In a consultation paper published on Thursday, the EU said it was looking at introducing a ‘mandatory disclosure scheme’ that would require intermediaries such as tax accountants and financial advisers to red flag schemes that facilitate tax evasion and tax avoidance.
Pierre Moscovici, taxation commissioner at the EU, accused advisers of developing “complex financial schemes and opaque corporate structures” into an “art-form”.
“These experts offer their clients the opportunity to aggressively exploit loopholes or to shift their profits so as to substantially reduce their tax bill,” he said.
Brussels added that the European Parliament – representing the 28 EU member states – has called for tougher measures against intermediaries who assist in aggressive tax planning schemes since the Panama Papers revelations surfaced in April.
More than 11 million documents, leaked from Panamanian law firm Mossack Fonseca, lifted the lid on how the rich and powerful around the world use offshore tax havens to hide their wealth.
“Recent revelations have highlighted how certain intermediaries, such as tax advisers, helped their clients to shift profits offshore for the purposes of avoiding tax,” explained the EC.
The EC said it wanted to “shed more light on the activities of tax advisers” in a bid to deter “promoters and enablers of aggressive tax planning schemes”.
A similar move was unveiled by the UK’s HM Revenue & Customs (HMRC) in August, where advisers found guilty of helping their clients dodge tax – including via offshore tax havens – could face hefty fines of up to 100% of tax avoided.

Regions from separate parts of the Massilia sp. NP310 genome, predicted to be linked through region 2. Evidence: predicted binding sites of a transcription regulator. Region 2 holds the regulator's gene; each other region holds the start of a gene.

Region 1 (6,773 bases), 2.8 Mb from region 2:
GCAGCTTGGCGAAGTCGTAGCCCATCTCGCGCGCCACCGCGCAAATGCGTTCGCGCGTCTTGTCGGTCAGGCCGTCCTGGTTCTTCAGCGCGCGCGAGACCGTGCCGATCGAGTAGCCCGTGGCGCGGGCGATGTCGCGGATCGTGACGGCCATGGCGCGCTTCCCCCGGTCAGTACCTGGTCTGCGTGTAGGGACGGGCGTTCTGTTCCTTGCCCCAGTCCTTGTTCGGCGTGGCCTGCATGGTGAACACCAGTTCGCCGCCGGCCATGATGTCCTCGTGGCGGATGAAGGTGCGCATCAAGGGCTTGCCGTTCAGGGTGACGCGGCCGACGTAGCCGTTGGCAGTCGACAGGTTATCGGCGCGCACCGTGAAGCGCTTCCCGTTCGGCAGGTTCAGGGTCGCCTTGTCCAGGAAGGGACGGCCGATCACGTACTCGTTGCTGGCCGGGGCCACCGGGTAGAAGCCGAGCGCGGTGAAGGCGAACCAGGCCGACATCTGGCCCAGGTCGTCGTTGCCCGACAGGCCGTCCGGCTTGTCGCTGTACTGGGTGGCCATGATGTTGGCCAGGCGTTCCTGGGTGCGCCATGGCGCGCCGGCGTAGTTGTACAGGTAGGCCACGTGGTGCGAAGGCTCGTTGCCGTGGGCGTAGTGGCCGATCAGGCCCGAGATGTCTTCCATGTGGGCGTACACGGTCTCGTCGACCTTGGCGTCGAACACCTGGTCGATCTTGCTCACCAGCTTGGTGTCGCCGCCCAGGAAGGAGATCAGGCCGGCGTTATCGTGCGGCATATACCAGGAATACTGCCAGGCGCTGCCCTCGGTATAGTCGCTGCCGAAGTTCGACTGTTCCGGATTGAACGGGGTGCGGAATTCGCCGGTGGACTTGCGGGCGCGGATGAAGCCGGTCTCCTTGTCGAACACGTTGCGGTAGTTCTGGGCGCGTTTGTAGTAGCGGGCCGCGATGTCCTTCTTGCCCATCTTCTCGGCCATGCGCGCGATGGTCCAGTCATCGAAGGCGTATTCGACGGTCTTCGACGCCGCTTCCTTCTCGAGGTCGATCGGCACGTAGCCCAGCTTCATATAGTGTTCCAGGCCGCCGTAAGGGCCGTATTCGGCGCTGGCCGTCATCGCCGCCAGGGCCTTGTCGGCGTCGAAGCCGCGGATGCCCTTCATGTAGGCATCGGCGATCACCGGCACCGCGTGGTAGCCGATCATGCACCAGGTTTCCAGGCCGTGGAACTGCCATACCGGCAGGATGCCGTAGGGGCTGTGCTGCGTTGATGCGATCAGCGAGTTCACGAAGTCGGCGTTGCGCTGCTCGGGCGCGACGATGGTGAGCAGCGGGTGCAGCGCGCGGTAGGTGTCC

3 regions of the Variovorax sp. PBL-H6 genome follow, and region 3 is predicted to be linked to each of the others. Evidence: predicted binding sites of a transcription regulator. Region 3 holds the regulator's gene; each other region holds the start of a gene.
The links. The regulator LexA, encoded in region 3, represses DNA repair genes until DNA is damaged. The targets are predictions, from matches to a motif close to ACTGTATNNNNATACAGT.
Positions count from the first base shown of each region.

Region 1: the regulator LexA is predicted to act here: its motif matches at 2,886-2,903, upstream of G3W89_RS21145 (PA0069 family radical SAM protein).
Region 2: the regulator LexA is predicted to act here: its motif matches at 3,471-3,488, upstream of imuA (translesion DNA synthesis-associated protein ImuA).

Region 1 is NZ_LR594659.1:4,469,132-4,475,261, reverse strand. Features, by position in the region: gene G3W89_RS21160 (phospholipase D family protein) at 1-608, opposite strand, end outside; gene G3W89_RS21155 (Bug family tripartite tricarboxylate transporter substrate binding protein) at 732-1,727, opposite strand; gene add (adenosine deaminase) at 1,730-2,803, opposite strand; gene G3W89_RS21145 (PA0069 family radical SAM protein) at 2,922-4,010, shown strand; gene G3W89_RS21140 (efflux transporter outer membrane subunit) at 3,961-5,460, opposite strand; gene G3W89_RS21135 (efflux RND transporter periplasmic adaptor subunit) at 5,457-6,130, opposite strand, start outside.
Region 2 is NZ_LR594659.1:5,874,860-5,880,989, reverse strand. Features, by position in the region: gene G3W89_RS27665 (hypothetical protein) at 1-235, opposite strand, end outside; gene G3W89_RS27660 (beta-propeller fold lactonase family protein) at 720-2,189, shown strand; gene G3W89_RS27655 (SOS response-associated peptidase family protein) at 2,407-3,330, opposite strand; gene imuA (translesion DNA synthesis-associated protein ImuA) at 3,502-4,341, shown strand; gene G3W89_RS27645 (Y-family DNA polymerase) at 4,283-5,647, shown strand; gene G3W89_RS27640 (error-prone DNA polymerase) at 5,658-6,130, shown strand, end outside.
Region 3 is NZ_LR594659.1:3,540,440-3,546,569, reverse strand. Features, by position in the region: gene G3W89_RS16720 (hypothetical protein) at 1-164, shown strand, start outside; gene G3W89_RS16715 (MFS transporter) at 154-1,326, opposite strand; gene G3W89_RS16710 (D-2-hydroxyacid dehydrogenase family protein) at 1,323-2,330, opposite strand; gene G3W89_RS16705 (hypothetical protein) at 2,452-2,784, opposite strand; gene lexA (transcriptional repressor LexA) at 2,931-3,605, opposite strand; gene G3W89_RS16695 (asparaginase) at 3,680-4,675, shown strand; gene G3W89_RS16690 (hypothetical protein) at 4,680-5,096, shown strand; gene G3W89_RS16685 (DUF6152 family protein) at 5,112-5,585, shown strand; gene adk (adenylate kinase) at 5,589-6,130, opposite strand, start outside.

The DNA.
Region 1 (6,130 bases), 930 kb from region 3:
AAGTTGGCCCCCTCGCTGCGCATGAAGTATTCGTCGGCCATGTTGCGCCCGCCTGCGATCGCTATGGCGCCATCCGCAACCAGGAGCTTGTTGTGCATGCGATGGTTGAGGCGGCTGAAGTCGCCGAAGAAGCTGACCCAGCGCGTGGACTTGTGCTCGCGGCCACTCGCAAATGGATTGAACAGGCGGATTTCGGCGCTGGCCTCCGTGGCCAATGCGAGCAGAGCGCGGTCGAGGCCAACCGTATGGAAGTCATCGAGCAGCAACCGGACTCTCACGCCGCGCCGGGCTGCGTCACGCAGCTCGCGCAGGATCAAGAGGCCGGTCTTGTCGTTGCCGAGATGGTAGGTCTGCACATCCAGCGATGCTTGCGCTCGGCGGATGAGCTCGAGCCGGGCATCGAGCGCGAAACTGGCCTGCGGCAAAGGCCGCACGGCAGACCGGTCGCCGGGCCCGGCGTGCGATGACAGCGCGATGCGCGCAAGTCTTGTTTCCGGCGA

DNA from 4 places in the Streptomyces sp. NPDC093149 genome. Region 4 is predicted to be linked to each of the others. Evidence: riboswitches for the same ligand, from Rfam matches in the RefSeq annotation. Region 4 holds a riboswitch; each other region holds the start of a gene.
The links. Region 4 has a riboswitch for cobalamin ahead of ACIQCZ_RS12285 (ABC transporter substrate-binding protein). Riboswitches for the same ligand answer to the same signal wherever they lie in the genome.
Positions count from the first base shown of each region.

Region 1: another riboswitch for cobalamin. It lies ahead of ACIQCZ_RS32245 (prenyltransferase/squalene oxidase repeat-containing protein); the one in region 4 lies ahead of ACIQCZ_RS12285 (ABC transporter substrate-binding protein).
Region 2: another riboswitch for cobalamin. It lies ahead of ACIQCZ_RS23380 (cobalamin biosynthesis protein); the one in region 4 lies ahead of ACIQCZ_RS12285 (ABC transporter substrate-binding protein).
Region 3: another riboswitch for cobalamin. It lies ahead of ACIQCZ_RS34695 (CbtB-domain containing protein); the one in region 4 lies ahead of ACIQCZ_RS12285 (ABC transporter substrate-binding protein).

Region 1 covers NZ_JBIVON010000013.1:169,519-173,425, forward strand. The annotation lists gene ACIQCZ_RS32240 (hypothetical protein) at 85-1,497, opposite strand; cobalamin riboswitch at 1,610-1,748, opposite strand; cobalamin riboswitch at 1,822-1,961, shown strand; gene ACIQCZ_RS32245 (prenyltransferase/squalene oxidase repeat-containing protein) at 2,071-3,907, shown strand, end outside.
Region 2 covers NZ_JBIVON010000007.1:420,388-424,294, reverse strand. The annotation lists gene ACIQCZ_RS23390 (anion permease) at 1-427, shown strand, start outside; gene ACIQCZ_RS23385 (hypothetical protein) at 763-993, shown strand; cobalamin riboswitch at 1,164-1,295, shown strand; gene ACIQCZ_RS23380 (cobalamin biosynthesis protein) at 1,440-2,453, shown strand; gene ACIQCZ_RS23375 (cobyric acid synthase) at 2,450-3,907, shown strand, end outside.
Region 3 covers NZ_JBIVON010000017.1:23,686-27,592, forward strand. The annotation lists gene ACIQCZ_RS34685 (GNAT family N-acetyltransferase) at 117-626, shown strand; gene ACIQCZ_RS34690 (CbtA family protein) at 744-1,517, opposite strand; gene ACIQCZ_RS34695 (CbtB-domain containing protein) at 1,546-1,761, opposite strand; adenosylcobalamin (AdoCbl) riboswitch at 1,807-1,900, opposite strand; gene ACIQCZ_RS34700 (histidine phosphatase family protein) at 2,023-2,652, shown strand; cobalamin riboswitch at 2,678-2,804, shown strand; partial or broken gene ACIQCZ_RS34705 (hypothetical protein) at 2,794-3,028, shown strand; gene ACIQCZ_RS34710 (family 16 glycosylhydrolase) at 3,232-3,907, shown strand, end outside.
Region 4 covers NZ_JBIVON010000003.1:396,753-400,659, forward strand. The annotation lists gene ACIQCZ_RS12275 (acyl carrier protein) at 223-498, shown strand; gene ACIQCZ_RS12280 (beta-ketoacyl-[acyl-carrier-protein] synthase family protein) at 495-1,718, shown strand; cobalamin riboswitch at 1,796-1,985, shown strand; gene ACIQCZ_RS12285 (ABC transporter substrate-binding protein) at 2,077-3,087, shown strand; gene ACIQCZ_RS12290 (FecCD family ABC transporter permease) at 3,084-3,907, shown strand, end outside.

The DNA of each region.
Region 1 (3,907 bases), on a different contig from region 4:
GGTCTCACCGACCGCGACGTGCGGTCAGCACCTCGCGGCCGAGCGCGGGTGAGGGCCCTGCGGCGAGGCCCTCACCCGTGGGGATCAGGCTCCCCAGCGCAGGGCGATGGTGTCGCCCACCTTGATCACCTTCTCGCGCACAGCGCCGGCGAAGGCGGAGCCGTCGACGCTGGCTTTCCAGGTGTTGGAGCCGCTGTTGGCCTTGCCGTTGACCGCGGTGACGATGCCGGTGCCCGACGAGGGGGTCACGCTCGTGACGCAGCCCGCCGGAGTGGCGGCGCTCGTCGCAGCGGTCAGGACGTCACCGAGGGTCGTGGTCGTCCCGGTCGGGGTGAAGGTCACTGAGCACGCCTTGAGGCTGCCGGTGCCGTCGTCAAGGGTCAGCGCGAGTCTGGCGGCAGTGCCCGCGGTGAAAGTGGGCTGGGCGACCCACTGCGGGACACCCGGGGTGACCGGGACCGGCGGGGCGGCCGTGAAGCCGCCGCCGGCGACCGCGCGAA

“Many companies and individuals rely on intermediaries to design financial structures that help them to avoid paying their fair share of tax.
“These intermediaries can include consultants, lawyers, financial and investment advisers, accountants, financial institutions, insurance intermediaries, and agents who set up companies.
“Schemes formulated by these intermediaries can often lead to a loss in tax revenues for government coffers,” the EC said in a statement on its website.
Tax evasion measures
The mandatory disclosure facility is the latest move announced as a part of the EU’s crackdown on tax evasion.
Following the Panama Paper scandal, more than 25 EU-member countries and the offshore centres of the Isle of Man and Gibraltar also signed a deal setting up a confidential beneficial ownership register which would automatically share information on the ultimate owners of companies.
However, not all of the Commission’s transparency measures have proved popular.
Earlier this week, The Guardian reported that UK government is fighting to keep Guernsey, Jersey and other British overseas territories off the EU’s planned blacklist of offshore tax havens, arguing that it has no right to penalise outside jurisdictions for setting zero rate corporation tax.
Former Isle of Man chief minister Allan Bell has previously slammed the blacklist, accusing the move of being a data-gathering exercise on non-EU tax regimes rather than about improving transparency.
Bell also questioned the hypocrisy of the EU list, which fails to include EU countries such as Luxembourg and Germany, which have previously ranked higher on the Financial Secrecy Index ahead of countries like Panama.